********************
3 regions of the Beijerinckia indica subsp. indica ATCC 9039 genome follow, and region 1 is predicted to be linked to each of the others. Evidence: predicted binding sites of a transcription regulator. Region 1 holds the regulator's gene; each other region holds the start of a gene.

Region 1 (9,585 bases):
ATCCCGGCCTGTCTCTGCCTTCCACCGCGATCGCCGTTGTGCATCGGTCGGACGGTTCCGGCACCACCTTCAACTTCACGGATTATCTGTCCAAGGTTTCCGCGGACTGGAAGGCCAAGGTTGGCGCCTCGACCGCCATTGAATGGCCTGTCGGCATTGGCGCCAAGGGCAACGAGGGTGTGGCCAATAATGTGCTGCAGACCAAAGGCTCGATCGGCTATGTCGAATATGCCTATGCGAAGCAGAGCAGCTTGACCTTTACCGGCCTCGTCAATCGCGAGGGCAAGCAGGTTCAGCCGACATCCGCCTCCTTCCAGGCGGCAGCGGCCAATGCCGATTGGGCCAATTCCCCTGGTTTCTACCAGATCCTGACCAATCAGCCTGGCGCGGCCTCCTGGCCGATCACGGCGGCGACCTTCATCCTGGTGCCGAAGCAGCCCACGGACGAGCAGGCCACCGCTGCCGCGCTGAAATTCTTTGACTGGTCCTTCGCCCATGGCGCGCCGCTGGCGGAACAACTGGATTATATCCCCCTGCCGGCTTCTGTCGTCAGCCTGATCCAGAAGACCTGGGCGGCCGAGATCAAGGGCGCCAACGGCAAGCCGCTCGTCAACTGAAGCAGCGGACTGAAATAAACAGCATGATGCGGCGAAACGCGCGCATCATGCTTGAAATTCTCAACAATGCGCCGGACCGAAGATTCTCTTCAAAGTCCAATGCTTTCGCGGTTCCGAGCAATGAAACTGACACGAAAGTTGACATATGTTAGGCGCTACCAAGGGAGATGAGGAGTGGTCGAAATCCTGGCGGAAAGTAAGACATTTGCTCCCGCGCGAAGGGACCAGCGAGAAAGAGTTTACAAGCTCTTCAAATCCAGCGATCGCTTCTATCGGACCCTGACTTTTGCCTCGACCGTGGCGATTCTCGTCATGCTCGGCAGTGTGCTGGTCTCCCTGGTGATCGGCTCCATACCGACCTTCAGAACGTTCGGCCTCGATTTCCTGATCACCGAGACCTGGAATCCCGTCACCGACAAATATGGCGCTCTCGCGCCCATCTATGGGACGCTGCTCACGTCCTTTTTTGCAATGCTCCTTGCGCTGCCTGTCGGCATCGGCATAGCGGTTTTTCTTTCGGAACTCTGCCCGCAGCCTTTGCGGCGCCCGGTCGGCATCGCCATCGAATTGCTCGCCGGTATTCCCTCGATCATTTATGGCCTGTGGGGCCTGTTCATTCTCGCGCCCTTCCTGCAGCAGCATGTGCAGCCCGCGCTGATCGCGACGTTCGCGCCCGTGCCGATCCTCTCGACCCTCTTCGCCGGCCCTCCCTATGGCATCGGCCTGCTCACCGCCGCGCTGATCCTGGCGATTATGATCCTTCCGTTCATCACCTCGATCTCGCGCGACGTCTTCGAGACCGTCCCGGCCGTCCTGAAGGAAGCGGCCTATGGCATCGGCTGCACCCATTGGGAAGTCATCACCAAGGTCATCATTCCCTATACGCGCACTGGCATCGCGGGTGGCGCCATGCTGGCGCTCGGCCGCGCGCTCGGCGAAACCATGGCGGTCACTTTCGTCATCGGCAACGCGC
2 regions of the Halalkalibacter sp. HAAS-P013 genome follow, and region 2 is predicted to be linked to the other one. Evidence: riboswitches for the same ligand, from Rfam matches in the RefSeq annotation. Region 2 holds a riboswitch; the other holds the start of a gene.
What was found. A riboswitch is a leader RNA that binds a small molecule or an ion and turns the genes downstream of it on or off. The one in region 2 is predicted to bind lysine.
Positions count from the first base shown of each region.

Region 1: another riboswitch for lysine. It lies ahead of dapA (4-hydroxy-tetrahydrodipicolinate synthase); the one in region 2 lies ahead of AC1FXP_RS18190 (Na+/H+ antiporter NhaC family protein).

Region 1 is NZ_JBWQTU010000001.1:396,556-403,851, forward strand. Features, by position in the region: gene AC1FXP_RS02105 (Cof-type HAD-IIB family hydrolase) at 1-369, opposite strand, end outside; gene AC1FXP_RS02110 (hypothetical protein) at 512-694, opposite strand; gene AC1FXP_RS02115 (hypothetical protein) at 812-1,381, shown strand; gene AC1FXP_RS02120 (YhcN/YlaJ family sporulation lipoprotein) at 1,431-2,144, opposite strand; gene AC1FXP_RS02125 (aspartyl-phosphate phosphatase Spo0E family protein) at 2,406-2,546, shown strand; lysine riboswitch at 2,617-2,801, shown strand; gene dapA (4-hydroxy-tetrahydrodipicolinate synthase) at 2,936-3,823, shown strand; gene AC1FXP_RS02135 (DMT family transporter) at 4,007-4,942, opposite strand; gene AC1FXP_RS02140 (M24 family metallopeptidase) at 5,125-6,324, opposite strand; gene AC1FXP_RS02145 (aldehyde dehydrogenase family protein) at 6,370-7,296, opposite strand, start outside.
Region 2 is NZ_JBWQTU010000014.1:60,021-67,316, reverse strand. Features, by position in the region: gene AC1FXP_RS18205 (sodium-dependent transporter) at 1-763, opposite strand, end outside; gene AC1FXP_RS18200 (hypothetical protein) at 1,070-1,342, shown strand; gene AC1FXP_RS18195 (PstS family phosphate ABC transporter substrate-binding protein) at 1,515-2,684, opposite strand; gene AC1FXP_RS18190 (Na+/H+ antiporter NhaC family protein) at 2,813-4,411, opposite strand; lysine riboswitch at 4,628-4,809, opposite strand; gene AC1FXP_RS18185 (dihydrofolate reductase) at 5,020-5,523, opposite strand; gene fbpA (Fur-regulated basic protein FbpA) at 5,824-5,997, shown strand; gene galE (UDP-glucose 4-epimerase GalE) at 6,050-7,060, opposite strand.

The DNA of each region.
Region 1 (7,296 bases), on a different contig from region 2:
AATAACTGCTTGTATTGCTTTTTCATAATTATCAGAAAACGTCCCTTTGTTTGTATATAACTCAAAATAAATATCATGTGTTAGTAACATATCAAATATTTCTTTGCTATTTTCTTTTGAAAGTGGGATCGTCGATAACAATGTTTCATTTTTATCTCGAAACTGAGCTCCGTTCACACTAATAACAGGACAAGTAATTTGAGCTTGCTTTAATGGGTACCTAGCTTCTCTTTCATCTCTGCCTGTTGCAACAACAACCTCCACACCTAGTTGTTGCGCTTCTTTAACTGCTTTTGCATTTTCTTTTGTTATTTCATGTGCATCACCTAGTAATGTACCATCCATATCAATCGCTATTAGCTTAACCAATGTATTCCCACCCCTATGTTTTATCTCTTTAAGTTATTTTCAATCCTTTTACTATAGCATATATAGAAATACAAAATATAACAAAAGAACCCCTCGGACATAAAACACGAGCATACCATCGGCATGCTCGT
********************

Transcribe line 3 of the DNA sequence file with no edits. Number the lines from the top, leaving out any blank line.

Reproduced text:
ATCCCGGCCTGTCTCTGCCTTCCACCGCGATCGCCGTTGTGCATCGGTCGGACGGTTCCGGCACCACCTTCAACTTCACGGATTATCTGTCCAAGGTTTCCGCGGACTGGAAGGCCAAGGTTGGCGCCTCGACCGCCATTGAATGGCCTGTCGGCATTGGCGCCAAGGGCAACGAGGGTGTGGCCAATAATGTGCTGCAGACCAAAGGCTCGATCGGCTATGTCGAATATGCCTATGCGAAGCAGAGCAGCTTGACCTTTACCGGCCTCGTCAATCGCGAGGGCAAGCAGGTTCAGCCGACATCCGCCTCCTTCCAGGCGGCAGCGGCCAATGCCGATTGGGCCAATTCCCCTGGTTTCTACCAGATCCTGACCAATCAGCCTGGCGCGGCCTCCTGGCCGATCACGGCGGCGACCTTCATCCTGGTGCCGAAGCAGCCCACGGACGAGCAGGCCACCGCTGCCGCGCTGAAATTCTTTGACTGGTCCTTCGCCCATGGCGCGCCGCTGGCGGAACAACTGGATTATATCCCCCTGCCGGCTTCTGTCGTCAGCCTGATCCAGAAGACCTGGGCGGCCGAGATCAAGGGCGCCAACGGCAAGCCGCTCGTCAACTGAAGCAGCGGACTGAAATAAACAGCATGATGCGGCGAAACGCGCGCATCATGCTTGAAATTCTCAACAATGCGCCGGACCGAAGATTCTCTTCAAAGTCCAATGCTTTCGCGGTTCCGAGCAATGAAACTGACACGAAAGTTGACATATGTTAGGCGCTACCAAGGGAGATGAGGAGTGGTCGAAATCCTGGCGGAAAGTAAGACATTTGCTCCCGCGCGAAGGGACCAGCGAGAAAGAGTTTACAAGCTCTTCAAATCCAGCGATCGCTTCTATCGGACCCTGACTTTTGCCTCGACCGTGGCGATTCTCGTCATGCTCGGCAGTGTGCTGGTCTCCCTGGTGATCGGCTCCATACCGACCTTCAGAACGTTCGGCCTCGATTTCCTGATCACCGAGACCTGGAATCCCGTCACCGACAAATATGGCGCTCTCGCGCCCATCTATGGGACGCTGCTCACGTCCTTTTTTGCAATGCTCCTTGCGCTGCCTGTCGGCATCGGCATAGCGGTTTTTCTTTCGGAACTCTGCCCGCAGCCTTTGCGGCGCCCGGTCGGCATCGCCATCGAATTGCTCGCCGGTATTCCCTCGATCATTTATGGCCTGTGGGGCCTGTTCATTCTCGCGCCCTTCCTGCAGCAGCATGTGCAGCCCGCGCTGATCGCGACGTTCGCGCCCGTGCCGATCCTCTCGACCCTCTTCGCCGGCCCTCCCTATGGCATCGGCCTGCTCACCGCCGCGCTGATCCTGGCGATTATGATCCTTCCGTTCATCACCTCGATCTCGCGCGACGTCTTCGAGACCGTCCCGGCCGTCCTGAAGGAAGCGGCCTATGGCATCGGCTGCACCCATTGGGAAGTCATCACCAAGGTCATCATTCCCTATACGCGCACTGGCATCGCGGGTGGCGCCATGCTGGCGCTCGGCCGCGCGCTCGGCGAAACCATGGCGGTCACTTTCGTCATCGGCAACGCGC